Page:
Steinhoff shares are trading a little higher Tuesday, after a Dutch court has ruled the troubled furniture and discount store owner must amend its 2016 accounts. The ruling states that Steinhoff must amend its existing 2016 accounts to show it held a 50% stake in furniture stores POCO.
They currently show 100% ownership by Steinhoff.
At around 1100 BST, Steinhoff shares were 3.63% higher at €0.37. The Steinhoff stock lost much of its value after admitting accountancy problems back in November 2017.
Steinhoff case pre-dates accountancy scandal
The case against Steinhoff regarding the way it listed its 2016 accounts, was brought before the South-African based business was hit with the catastrophic accountancy scandal.
Ex-partner, Andreas Seifert accused Steinhoff of false accounting with regards to the way it listed ownership of its German furniture retailer, POCO Einrichtungsmarkte GmbH.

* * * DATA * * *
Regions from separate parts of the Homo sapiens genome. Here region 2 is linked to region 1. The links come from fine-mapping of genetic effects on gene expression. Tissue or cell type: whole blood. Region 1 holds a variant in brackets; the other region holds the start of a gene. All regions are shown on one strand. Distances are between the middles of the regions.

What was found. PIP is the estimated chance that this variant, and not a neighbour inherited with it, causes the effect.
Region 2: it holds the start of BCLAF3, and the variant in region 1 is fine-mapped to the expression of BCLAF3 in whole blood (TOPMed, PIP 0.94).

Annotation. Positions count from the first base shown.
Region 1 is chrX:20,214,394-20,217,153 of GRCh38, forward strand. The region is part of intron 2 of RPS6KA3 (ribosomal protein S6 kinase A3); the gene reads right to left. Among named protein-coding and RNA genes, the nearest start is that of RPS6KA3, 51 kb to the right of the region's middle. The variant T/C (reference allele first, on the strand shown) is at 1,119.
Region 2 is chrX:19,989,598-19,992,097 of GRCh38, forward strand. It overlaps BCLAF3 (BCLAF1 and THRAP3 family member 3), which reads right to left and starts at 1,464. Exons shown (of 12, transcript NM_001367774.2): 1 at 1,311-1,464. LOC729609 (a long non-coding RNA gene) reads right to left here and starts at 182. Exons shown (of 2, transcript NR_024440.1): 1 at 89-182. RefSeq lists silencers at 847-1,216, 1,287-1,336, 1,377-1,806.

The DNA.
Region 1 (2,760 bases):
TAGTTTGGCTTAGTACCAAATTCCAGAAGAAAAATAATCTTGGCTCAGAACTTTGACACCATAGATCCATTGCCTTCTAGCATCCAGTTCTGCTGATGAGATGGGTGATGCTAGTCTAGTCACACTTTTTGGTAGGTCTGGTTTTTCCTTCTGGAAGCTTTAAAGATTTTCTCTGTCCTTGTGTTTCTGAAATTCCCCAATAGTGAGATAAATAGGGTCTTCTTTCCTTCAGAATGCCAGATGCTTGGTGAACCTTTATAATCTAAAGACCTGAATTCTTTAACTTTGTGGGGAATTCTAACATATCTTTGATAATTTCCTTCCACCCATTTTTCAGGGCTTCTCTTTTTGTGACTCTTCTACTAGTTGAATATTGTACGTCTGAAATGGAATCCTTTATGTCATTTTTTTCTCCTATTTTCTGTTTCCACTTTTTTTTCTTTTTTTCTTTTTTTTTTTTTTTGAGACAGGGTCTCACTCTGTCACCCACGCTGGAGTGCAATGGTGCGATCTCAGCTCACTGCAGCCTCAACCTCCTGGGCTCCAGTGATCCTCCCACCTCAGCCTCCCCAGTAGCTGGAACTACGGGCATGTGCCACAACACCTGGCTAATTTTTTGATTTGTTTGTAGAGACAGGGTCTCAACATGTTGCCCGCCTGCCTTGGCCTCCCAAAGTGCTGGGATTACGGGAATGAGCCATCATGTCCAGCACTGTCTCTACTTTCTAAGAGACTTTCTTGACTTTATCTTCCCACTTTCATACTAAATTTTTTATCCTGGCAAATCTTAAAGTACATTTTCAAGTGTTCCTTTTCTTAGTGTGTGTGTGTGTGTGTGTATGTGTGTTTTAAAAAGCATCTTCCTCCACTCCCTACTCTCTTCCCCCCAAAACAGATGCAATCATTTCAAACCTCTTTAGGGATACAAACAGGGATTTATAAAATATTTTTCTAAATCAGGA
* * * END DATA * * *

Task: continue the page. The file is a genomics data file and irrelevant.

Seifert owned 50% of POCO at the time and is still awaiting a payment from Steinhoff for his 50% share of the business. The Steinhoff 2016 accounts stated itself as the sole owner of POCO.
The Enterprise Chamber of the Amsterdam Court of Appeals has ruled in favour of Siefert and said Steinhoff must change its 2016 accounts, accordingly.
Not all bad news
While Steinhoff studies the ruling and decides on its next course of action, it’s not all bad news for the troubled global retailer.
The Asian arm of the mainly furniture-store owning retailer, has reportedly secured a $300 million line of credit from an existing banking syndicate. The loan will mean the Asian arm of Steinhoff International can continue business for the next 12 months.
That news comes as Steinhoff has appointed former KPMG partner, Richard Heis, to lead its restructuring operation. Heis has over 25 years’ experience and was previously head of global restructuring for KPMG in London.
“We are delighted that Richard has agreed to join the group at this critical time and we are sure that his expertise and experience will bring significant benefit to the group as Steinhoff develops a plan to address the group’s financial indebtedness,” said Steinhoff’s acting chairperson, Heather Sonn.